September 25, 2013
The big business of smarter buildings
Construction Corner | Korky Koroluk
There was a time not too long ago when, if you wanted to save on energy at your workplace, you simply turned the thermostat down a bit and your employees wore sweaters. In the summer, you turned the thermostat up a bit and your workers wore short-sleeved shirts.
It was a pretty hit-and-miss system, and as energy prices rose, owners and managers began to look for better, more economical ways to maintain a comfortable workplace. Back then, saving on energy costs was nice; now it’s imperative.
Building materials and design have been changing, building codes modernized and new standards, like LEED and Green Globes and Living Buildings, have emerged as a reflection of new needs and expectations. And all these things have become a driving force for higher building performance.
The Internet, with all of its associated gadgetry and applications, is changing how buildings and the people who work in them function. That in turn, has created a demand for more and more embedded intelligence, communications and interoperability of systems and products. The “smart” buildings we all read about 25 or 30 years ago are here, either as new buildings or as retrofits of older ones. And they have become big business.
We are told by the National Research Council of Canada that owners of our institutional and commercial buildings invest billions of dollars in technologies every year, aiming to reduce their annual energy bills.
Put a bunch of new things together — sensing and automation, the emerging smart electrical grid, dynamic building envelopes and we can now put up buildings that generate more energy than they consume. If the owners can sell that surplus power to the grid, then energy, rather than being a cost, flips to a revenue source.
As you would expect, a lot of firms have jumped into the market, and some buyers are finding it difficult to know whether to buy Product X or Product Y. So the NRC has stepped into the breach, with an industry-led research program that will help Canadian firms bring new products to market.
The NRC will collaborate with industry clients in three areas: dynamic building envelopes, intelligent building environmental control, and interactive platforms connecting building energy systems and the smart grid.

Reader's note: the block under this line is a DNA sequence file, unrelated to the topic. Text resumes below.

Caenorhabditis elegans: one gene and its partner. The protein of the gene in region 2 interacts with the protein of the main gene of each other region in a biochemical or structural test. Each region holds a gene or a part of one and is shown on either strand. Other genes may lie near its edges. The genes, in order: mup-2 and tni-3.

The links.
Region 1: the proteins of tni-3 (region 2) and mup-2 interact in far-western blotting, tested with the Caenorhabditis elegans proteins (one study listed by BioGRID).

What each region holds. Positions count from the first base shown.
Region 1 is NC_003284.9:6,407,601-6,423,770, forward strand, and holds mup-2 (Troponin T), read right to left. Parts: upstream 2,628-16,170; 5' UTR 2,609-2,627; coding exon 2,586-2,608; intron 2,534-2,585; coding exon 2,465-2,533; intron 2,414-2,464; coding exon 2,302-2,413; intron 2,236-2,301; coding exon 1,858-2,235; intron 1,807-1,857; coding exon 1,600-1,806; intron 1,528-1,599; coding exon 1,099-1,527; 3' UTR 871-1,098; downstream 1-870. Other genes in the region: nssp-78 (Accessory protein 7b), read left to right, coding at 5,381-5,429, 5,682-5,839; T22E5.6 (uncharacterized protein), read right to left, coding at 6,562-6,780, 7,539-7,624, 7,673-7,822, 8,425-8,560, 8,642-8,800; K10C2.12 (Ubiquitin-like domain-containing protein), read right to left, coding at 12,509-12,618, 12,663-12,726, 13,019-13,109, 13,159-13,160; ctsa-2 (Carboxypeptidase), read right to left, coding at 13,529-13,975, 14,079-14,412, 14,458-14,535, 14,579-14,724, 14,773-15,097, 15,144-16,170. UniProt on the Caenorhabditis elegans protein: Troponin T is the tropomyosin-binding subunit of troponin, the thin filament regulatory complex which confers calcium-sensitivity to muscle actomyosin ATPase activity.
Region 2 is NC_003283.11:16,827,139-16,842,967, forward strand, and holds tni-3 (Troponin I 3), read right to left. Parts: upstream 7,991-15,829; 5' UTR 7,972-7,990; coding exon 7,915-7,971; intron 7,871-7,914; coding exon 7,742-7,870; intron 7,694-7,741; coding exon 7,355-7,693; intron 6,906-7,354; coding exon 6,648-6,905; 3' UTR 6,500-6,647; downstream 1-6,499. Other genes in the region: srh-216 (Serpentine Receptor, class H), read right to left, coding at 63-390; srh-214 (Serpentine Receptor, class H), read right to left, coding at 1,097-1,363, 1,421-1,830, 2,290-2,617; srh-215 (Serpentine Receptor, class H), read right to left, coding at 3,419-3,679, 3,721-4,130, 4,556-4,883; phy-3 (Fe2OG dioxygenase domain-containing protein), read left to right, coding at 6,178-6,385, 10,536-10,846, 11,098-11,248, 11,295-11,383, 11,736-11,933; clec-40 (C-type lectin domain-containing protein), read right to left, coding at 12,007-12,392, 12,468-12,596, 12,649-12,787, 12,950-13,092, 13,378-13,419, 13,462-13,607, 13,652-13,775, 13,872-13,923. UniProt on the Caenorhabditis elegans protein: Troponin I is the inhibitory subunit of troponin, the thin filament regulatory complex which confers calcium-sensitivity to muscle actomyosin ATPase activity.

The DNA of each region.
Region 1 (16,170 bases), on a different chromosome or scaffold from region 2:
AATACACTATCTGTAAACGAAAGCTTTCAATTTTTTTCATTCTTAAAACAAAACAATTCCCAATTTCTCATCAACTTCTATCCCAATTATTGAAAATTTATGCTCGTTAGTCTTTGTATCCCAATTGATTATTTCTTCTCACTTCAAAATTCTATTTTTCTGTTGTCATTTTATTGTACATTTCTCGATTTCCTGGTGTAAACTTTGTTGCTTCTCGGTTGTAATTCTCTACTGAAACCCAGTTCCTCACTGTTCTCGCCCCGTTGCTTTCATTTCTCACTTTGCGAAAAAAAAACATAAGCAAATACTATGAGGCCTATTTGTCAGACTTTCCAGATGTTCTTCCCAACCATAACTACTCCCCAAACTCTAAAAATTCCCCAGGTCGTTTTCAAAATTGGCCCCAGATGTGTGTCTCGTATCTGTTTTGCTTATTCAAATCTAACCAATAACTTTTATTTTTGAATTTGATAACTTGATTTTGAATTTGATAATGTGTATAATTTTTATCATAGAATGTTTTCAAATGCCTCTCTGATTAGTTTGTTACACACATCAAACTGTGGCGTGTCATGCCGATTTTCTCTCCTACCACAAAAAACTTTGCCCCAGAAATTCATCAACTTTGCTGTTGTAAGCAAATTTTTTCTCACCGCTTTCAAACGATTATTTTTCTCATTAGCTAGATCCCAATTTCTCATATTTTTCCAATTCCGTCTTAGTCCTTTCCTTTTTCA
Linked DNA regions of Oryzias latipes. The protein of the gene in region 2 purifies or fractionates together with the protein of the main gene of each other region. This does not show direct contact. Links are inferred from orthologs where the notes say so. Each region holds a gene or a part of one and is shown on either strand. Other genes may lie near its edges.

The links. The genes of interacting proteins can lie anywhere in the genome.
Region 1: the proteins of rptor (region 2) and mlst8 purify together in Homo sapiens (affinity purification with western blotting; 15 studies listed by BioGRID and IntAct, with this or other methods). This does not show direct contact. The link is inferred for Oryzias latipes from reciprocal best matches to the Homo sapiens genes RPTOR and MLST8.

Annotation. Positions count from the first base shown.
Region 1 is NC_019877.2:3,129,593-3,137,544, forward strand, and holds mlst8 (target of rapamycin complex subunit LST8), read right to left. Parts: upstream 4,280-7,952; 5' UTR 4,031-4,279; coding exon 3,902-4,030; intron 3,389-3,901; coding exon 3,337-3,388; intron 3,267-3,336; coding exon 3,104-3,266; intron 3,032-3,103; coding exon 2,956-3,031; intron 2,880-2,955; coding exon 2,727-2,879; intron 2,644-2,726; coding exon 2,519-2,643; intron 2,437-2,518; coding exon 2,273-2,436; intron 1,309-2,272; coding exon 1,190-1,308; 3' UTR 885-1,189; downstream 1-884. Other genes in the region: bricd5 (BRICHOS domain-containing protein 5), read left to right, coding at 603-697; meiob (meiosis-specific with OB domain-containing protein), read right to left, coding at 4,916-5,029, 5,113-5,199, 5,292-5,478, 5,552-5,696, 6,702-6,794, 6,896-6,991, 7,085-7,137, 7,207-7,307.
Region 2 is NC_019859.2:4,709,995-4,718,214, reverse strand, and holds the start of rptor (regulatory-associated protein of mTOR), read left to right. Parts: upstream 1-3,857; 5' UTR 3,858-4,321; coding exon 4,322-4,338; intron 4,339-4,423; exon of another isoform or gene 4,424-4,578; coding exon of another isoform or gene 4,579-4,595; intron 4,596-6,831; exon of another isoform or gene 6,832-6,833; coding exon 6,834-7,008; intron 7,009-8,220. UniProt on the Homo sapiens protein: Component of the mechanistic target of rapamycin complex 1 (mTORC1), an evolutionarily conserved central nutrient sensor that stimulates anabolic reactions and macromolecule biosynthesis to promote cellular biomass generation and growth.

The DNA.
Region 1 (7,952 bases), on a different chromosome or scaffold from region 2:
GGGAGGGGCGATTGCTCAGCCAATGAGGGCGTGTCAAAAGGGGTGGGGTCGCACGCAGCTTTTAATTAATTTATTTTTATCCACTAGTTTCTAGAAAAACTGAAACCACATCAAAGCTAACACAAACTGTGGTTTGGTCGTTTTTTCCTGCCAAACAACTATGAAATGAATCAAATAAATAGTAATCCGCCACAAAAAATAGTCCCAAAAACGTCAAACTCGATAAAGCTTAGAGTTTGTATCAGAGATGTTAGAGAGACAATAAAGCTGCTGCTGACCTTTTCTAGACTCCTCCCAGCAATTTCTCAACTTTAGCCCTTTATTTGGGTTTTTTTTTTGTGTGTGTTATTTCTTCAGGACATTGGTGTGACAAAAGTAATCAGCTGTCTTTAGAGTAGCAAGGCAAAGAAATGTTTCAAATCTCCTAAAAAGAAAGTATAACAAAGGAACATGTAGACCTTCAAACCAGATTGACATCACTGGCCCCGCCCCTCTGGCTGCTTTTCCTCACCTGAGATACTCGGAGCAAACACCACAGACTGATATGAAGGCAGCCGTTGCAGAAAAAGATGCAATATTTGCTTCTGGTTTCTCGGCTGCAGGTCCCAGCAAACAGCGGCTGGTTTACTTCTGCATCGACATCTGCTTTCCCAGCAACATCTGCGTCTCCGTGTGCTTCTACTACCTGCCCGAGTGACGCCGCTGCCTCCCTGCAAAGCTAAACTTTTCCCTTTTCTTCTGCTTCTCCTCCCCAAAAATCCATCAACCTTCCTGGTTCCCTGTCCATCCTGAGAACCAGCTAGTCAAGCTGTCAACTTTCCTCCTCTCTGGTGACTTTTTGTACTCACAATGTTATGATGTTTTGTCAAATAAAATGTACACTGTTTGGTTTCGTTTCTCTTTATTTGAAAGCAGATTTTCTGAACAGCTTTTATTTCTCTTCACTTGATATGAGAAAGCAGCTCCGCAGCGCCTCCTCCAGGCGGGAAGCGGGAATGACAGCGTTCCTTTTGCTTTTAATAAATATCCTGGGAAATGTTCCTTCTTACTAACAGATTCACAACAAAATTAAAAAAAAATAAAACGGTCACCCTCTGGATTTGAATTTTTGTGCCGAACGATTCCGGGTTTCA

A host of new and improved technologies will be tested, including vacuum and advanced insulation for wall and roofing systems, engineered curtain walls incorporating sensors, high-thermal resistance and dynamic solar-load control and advanced roofing systems with high thermal resistance and integrated photovoltaic materials.
There will be research on LED-based lighting controls, wireless platforms for environmental control systems, and HVAC units with small-diameter delivery systems.
While all this is going on, work will be done on whole-building energy management systems with a smart grid interface. The IRC will also collaborate with industry on full-scale demonstration projects to showcase technologies building owners need in order to make significant reductions in energy consumption, even buildings that will produce electrical energy as a source of revenue.
The High Performance Building Council, an offshoot of the U.S. National Institute of Building Sciences, will be continuing its work in establishing precise measurement of high-performance buildings. With all the talk of high-performance buildings, one might well ask just what they are.
U.S. legislation defines a high-performance building as one that “integrates and optimizes on a life-cycle basis all major high-performance attributes, including energy conservation, environment, safety, security, durability, accessibility, cost-benefit, productivity, sustainability, functionality and operational considerations.”
That’s a big mouthful, but what it really means is a building that performs well in all respects in a warming world in extreme weather is becoming more frequent, and in which energy costs continue to rise.
Korky Koroluk is a regular freelance contributor to the Journal of Commerce. Send comments or questions to firstname.lastname@example.org.
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